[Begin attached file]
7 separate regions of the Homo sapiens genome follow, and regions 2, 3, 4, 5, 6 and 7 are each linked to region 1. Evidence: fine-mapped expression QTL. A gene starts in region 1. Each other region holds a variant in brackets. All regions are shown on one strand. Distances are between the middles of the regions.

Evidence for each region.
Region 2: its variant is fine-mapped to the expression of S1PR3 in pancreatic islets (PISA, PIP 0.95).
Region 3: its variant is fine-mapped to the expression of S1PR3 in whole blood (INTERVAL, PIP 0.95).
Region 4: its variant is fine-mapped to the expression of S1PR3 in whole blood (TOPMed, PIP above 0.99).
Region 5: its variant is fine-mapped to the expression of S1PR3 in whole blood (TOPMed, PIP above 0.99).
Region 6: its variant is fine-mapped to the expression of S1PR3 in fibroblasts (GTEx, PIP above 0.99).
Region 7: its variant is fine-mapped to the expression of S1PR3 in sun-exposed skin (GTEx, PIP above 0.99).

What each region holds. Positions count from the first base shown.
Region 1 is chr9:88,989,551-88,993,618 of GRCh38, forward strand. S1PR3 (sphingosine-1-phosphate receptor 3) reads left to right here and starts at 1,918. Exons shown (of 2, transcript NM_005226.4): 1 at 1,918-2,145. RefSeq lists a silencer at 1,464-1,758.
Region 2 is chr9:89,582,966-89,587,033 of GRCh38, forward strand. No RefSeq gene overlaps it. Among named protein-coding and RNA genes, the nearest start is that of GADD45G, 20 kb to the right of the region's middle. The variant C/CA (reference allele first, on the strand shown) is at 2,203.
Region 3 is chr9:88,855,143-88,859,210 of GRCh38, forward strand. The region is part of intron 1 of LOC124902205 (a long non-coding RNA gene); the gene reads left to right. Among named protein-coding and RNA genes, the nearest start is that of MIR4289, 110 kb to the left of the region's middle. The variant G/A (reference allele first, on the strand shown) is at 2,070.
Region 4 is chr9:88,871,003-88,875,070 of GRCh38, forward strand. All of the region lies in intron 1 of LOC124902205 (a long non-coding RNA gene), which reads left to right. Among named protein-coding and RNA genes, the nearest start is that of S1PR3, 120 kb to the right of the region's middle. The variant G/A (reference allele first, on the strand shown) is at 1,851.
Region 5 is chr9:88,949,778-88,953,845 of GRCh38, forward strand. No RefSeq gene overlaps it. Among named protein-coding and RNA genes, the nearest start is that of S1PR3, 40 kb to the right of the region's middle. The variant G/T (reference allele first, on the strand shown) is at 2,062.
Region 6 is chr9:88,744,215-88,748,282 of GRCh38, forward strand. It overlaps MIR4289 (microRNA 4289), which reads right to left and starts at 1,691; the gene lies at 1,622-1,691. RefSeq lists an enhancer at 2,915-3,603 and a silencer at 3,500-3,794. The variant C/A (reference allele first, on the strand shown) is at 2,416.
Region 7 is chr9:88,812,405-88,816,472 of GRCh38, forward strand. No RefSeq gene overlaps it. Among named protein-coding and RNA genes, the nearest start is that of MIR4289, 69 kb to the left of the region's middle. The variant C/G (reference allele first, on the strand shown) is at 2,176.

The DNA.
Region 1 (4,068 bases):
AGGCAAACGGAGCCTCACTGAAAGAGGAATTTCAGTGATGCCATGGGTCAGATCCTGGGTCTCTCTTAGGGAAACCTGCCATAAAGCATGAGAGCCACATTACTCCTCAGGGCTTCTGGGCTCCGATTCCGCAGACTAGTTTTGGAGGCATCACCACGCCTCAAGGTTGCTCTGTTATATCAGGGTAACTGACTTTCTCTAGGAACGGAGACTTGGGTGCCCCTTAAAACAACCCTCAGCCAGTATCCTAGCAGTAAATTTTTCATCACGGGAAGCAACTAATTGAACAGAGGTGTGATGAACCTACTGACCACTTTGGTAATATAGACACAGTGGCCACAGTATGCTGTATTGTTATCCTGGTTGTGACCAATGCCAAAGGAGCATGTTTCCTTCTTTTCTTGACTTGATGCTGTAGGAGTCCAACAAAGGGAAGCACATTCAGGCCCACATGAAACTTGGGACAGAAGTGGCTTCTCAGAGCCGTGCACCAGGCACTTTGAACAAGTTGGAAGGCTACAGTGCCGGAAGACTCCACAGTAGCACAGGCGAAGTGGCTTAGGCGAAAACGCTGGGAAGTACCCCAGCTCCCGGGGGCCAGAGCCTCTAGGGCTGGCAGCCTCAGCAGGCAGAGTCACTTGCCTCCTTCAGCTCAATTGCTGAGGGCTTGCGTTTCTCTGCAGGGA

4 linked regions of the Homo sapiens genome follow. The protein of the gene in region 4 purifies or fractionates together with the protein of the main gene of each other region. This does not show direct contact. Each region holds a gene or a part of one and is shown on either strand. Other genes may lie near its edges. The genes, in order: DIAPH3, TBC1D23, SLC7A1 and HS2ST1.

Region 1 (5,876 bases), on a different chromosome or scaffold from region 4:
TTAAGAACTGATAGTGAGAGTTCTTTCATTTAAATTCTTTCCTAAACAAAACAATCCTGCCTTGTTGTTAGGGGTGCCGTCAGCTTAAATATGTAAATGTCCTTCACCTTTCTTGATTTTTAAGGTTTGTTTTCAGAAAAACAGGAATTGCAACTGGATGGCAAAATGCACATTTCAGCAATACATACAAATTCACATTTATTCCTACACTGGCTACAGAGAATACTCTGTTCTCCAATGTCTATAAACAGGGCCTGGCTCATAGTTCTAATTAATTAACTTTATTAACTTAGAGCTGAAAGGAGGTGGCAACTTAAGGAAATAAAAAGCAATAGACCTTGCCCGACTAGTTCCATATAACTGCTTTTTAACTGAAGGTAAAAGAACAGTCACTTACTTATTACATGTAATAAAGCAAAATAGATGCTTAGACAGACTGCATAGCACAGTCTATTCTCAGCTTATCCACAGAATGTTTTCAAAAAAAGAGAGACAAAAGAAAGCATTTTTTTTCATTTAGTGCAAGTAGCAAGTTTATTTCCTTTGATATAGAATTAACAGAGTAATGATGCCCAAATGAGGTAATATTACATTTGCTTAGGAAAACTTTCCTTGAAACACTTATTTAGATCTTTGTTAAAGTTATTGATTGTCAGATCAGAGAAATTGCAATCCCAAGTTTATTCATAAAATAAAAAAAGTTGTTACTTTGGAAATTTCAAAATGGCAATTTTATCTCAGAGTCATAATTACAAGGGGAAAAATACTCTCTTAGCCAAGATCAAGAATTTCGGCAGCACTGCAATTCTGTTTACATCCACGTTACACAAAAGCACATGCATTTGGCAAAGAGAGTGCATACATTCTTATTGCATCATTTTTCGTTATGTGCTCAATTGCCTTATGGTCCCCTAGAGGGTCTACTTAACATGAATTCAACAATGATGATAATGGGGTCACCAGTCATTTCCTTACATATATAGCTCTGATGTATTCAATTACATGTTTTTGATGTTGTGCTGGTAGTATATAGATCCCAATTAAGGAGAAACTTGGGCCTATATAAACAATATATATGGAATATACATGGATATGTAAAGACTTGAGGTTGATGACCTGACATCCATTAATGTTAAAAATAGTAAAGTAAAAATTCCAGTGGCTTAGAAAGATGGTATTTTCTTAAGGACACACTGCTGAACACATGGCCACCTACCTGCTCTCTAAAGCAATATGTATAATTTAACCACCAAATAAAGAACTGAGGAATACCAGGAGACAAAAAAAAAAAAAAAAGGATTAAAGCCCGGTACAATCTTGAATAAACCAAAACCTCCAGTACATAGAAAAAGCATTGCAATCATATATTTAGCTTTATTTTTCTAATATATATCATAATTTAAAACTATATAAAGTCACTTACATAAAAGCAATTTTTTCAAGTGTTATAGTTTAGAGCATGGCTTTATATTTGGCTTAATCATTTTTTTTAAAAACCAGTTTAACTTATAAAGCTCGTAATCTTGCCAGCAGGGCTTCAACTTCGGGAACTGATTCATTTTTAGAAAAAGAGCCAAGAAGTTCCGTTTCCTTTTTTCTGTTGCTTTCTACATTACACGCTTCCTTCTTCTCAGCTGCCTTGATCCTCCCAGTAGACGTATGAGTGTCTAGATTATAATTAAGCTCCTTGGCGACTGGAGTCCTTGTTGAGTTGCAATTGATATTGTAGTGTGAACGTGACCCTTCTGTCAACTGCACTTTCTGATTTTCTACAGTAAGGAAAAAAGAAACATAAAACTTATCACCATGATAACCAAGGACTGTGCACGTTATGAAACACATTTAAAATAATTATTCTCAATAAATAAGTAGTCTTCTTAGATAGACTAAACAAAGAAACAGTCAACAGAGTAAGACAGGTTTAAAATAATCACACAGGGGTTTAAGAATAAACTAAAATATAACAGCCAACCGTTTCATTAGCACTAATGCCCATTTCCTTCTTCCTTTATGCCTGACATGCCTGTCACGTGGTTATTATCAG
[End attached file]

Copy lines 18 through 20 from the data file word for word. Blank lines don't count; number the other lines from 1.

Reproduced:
Region 1 (4,068 bases):
AGGCAAACGGAGCCTCACTGAAAGAGGAATTTCAGTGATGCCATGGGTCAGATCCTGGGTCTCTCTTAGGGAAACCTGCCATAAAGCATGAGAGCCACATTACTCCTCAGGGCTTCTGGGCTCCGATTCCGCAGACTAGTTTTGGAGGCATCACCACGCCTCAAGGTTGCTCTGTTATATCAGGGTAACTGACTTTCTCTAGGAACGGAGACTTGGGTGCCCCTTAAAACAACCCTCAGCCAGTATCCTAGCAGTAAATTTTTCATCACGGGAAGCAACTAATTGAACAGAGGTGTGATGAACCTACTGACCACTTTGGTAATATAGACACAGTGGCCACAGTATGCTGTATTGTTATCCTGGTTGTGACCAATGCCAAAGGAGCATGTTTCCTTCTTTTCTTGACTTGATGCTGTAGGAGTCCAACAAAGGGAAGCACATTCAGGCCCACATGAAACTTGGGACAGAAGTGGCTTCTCAGAGCCGTGCACCAGGCACTTTGAACAAGTTGGAAGGCTACAGTGCCGGAAGACTCCACAGTAGCACAGGCGAAGTGGCTTAGGCGAAAACGCTGGGAAGTACCCCAGCTCCCGGGGGCCAGAGCCTCTAGGGCTGGCAGCCTCAGCAGGCAGAGTCACTTGCCTCCTTCAGCTCAATTGCTGAGGGCTTGCGTTTCTCTGCAGGGA

4 linked regions of the Homo sapiens genome follow. The protein of the gene in region 4 purifies or fractionates together with the protein of the main gene of each other region. This does not show direct contact. Each region holds a gene or a part of one and is shown on either strand. Other genes may lie near its edges. The genes, in order: DIAPH3, TBC1D23, SLC7A1 and HS2ST1.